- About a Model's Diary: How It All Began
- Dania Denise Resume
- What This Blog is For
- Working with Dania Denise
- Mentoring, Coaching & Consultation Services
- The New "Answering a Reader Question" Series...Video Reply Version!!!
- Modeling 101 Blog FAQ
- Where Do You Start in Modeling?
- How Modeling 101 Helped Me
- Guide to Modeling 101 Labels/Category Section
WELCOME TO MODELING 101!!!
There is more to the modeling world than the media lets on. If you want to find out what it really takes and how to manage your modeling career, then you've come to the right place! This blog is dedicated to the aspiring and already established models who live to defy the standards and stereotypes in order to make a place for themselves in this crazy industry.
Tuesday, March 13, 2007
Signing that Contract!
You've found an agency that's interested in you! YAY! This is the moment that all model hopefuls wait for. But just because there is someone who wants to represent you, that doesn't necessarily mean it's a complete green light.
Thoroughly check out the agency (if it's a top market agency like FORD, Elite, etc., then it's a given that they're the real deal), learn how long the agency has been in business, how many models it represents and what the list of clients are and who they've worked with in the past.
When you meet with the interested agent, take your time getting to know them and don't just listen to them talk about themselves. Ask questions, even ones you may think are dumb and make sure you are satisfied with every answer they give you.
Lay out a clear outline of what the agency expects of you and vice-versa. In other words, make sure that you know how the agent is going to market and represent you and let them know the type of modeling and project you are interested in being submitted for.
If you've caught the interest of more than one agent, then that's great but don't tell the other agencies that. It's not very professional and can backfire on you. Be subtle and look over all the info and contracts from each agency on your own time and then make your decision based on what will suit you best.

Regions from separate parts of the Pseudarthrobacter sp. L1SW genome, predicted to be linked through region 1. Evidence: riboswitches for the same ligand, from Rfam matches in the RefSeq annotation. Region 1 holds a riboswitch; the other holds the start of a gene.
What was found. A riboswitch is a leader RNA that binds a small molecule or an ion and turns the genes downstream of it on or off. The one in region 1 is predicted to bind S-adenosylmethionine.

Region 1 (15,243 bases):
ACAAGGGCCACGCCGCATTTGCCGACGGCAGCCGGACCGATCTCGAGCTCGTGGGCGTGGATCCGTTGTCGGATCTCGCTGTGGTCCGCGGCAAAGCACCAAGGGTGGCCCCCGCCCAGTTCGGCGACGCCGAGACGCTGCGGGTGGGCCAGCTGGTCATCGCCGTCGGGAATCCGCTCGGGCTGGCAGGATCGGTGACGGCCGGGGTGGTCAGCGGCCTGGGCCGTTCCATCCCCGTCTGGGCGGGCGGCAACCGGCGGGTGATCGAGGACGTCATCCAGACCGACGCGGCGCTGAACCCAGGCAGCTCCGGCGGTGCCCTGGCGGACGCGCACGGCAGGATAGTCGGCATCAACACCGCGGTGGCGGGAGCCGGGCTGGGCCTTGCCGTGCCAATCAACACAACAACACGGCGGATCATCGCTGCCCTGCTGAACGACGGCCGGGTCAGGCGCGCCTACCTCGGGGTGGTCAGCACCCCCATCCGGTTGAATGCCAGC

When turning down an offer, you don't need to go into detail. A simple, "Thank you but I have to politely decline your offer" will work just fine. Don't flaunt that you decided to sign with a different agency...even when turning someone down, you never want to burn bridges. It will always find a way to bite you in the butt later on.
If everything checks out and you're ready to roll, sign the contract --BUT-- take time to look over the contract and PLEASE READ THE FINE PRINT! Bring a magnifying glass if you need to. Ask them to clarify anything in the contract that you don't understand and be fully aware of the bigger picture--don't just limit your knowledge to what is going on at the moment.
No agent will pressure you to sign a contract. If you are underage, your parents may want to take the contract home or get a copy of it so they can take a closer look. This is fine by all means, so don't think that your parents are trying to ruin your life. If the agent is legit, they won't have a problem, but will let you know that the offer won't stay on the table forever.
Be sure to note whether it is an exclusive contract (meaning you can only work for that agent and can't be representated by anyone else) or a non-exclusive agent (meaning you're free to receive bookings from another agent who isn't in the same location/market). Each type of contract has its ups and downs so make sure you know what you're getting into and that it won't be a decision you'll regret.